Richard Tait in FT Creative Business on the likely parliamentary clash over media ownership rules and the so called ‘Murdoch Clause’. Written before Lord Puttnam announced his intention to oppose “in every respect” the relaxation of the rules designed to permit Sky to buy Five (link to Tait’s article requires subscription or a free trial).

Wonks on the BBC’s future

Policy wonks (what is a wonk exactly?) Damian Tambini and Jamie Cowling survey the increasingly obstacle-strewn path to charter renewal for the BBC in FT Creative Business (you’ll need to subscribe to to see the article). It is fascinating to watch the quick collapse of the corporation’s untouchable status over the last few months. Forces are at work.

BBC Online under the microscope

A long overdue enquiry into the BBC’s investment online should be a good thing for all parties but it must strike a delicate balance. If it turns into a mugging for the corporation orchestrated by its competitors it will not serve the interests of industry or citizens. Likewise, a whitewash that leaves the BBC’s hugely out-of-proportion investment unexamined will not answer vital questions about the proper role of a public service broadcaster in the networked era. If this enquiry is real, it presents an unlikely-to-be-repeated opportunity to straighten out the regulatory and funding context for BBC Online and to set some goals:

  • Hub for a new online content industry. The BBC’s massive investment in online content and infrastructure should stimulate a new downstream ecology of content and application creators – an online ‘indie’ sector like the one brought into being by Channel 4 in the 80s would be a good thing.
  • An engine for participation. BBC Online should invest in a new generation of content and applications that promote participation, connection and creativity amongst wired citizens – not just programme support material and one-way content.
  • Public service online. If BBC Online is to assume a statutory public service obligation (as it should), then the burden should be shared by other online businesses – and until the funding climate for private sector net businesses recovers, Government money may have to be made available to support them.

BBC Online should not fear the inquisition. It’s likely to be critical and may close off some of the department’s activities but the current uncertainty is more damaging. Lambert’s report on News 24 is hardly flattering but, by taking the project seriously, it has secured the channel’s future nonetheless. A close examination of BBC Online should have the same effect.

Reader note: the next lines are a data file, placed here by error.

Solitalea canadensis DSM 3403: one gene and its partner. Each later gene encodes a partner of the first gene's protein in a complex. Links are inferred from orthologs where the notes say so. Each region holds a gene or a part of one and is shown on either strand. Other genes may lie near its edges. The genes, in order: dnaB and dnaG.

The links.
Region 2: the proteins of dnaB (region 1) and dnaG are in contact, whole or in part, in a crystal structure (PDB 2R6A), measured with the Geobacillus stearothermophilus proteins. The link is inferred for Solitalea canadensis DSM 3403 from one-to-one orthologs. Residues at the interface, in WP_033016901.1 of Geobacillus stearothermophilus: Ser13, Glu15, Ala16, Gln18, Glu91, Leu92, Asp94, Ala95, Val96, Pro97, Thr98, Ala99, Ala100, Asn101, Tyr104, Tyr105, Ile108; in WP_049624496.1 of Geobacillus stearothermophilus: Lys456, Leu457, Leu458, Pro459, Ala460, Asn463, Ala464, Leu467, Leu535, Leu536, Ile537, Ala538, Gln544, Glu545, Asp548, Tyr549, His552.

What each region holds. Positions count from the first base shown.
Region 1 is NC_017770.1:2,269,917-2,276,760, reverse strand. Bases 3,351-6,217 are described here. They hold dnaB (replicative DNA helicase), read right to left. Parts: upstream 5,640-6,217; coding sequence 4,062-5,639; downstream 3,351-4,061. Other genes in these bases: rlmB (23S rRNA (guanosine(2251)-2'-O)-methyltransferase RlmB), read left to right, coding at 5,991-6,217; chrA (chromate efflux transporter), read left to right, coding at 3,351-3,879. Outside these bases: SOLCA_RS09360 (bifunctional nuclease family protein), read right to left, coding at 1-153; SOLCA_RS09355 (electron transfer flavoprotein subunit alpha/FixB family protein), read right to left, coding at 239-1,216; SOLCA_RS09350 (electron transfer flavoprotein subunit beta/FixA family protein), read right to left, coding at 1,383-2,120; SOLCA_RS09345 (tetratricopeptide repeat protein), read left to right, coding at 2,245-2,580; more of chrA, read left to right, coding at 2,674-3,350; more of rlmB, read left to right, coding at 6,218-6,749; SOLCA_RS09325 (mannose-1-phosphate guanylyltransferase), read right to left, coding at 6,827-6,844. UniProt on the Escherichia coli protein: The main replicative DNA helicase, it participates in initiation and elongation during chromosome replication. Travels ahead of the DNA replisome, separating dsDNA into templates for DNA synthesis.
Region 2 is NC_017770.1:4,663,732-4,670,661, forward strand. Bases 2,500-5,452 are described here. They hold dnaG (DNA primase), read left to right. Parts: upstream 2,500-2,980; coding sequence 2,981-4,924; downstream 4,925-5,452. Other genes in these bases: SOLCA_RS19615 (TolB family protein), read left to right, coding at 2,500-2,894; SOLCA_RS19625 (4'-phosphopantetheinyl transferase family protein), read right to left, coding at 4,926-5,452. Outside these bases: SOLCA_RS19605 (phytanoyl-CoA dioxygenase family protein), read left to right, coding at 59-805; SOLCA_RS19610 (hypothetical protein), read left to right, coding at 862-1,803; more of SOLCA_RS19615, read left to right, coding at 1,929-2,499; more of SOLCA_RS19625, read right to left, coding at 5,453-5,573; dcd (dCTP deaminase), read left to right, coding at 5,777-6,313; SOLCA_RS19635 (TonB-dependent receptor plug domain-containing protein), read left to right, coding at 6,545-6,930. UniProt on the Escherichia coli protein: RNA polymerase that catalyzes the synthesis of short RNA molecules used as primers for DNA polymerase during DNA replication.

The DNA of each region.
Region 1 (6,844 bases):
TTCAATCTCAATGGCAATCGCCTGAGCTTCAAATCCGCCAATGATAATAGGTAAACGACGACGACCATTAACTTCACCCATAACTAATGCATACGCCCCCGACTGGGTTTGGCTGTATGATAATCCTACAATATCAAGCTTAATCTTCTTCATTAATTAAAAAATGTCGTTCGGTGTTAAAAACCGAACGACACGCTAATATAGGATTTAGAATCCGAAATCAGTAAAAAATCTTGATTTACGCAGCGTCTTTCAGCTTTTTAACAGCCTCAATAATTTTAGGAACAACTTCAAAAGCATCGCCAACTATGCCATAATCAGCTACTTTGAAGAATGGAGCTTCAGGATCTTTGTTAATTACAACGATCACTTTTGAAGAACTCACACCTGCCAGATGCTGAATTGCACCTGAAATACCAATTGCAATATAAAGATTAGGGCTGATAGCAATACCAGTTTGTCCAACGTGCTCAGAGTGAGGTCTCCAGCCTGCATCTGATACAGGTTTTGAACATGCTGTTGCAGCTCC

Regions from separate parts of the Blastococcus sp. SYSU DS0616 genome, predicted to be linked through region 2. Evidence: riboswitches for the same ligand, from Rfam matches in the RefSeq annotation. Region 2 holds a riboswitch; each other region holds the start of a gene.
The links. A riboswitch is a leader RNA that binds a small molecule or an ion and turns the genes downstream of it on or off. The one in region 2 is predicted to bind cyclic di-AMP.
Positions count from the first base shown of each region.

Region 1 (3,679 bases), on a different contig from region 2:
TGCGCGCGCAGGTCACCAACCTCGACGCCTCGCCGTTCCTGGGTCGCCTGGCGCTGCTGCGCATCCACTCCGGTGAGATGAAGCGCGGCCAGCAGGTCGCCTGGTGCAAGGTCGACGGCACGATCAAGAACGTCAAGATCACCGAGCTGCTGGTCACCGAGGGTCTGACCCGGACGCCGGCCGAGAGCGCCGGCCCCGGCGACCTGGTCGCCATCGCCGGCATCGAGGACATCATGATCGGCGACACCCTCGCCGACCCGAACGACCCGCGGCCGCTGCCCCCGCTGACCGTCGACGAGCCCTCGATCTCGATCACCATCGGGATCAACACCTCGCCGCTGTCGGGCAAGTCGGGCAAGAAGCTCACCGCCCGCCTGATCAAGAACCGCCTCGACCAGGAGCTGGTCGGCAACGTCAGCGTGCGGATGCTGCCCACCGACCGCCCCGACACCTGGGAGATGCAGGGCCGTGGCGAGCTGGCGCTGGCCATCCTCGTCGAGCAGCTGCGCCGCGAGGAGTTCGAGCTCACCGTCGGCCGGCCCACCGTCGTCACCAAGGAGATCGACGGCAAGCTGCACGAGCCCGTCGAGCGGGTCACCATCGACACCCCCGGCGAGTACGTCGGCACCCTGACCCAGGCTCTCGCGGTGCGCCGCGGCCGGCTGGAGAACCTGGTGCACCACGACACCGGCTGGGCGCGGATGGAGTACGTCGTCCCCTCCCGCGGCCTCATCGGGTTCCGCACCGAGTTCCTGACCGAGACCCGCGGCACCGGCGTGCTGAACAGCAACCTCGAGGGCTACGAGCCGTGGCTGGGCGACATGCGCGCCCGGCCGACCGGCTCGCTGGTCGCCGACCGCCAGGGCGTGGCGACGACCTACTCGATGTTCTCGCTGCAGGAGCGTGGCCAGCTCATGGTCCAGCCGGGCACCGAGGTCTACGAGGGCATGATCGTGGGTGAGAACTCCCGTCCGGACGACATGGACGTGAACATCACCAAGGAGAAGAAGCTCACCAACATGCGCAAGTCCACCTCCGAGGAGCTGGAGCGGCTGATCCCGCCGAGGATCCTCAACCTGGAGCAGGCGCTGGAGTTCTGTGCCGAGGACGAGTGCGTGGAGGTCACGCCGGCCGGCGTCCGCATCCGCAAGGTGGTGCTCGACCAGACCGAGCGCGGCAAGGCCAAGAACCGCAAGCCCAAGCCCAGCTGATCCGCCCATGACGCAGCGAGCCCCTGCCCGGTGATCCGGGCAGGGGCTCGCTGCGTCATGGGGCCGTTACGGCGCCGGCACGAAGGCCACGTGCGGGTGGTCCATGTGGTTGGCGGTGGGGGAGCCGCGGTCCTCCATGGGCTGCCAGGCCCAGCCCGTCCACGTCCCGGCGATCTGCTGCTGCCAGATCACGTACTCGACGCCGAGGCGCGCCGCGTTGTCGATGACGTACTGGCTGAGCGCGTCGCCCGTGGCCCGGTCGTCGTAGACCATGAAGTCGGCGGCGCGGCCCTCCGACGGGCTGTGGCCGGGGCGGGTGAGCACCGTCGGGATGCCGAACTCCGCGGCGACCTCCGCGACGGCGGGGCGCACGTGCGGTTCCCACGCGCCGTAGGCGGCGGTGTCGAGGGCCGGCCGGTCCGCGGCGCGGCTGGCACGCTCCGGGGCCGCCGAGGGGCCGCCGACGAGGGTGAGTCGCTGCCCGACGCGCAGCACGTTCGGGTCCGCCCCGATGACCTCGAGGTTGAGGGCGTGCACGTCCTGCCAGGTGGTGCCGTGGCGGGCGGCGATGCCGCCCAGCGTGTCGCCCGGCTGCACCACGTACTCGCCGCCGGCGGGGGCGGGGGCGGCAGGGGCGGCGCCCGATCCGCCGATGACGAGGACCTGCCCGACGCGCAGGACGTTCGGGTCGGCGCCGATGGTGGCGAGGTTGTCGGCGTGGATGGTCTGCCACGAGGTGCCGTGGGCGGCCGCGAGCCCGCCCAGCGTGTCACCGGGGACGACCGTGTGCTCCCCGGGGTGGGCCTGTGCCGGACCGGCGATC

Expanding on the three goals:

  • Hub for a new online content industry. Azeem Azhar thinks he knows how to jump start this downstream ecology. He’s proposed the application of the GNU General Public License to BBC Online’s content and code. This is fresh thinking from the Internet’s intellectual property laboratory and I hope it’ll be a part of any serious inquiry into BBC Online’s future. To learn about Azeem’s idea, start here. I blogged the idea here and here.You could probably achieve the goal of opening up a secondary content industry around BBC Online using established methods like commissioning quotas but Azeem’s idea cleverly exploits one of the net’s efficiencies.
  • An engine for participation. An ambitious cadre within BBC Online is already working on applications like this. This serious-minded group could do the job if required to. I think a benefit of an enquiry would be to throw the spotlight on good work already being done by the corporation.
  • Public service online. I get more grumpy by the day about the way the Government continues to evade its obligation to help define what a ‘public service’ BBC Online should look like. The latest evasion is going to be embodied in law – the Communications Bill, now at second reading stage, explicitly forbids Ofcom to regulate the Internet, thus making it almost impossible for Ofcom to make a useful contribution to the debate. I’ve blogged this before here, here and here.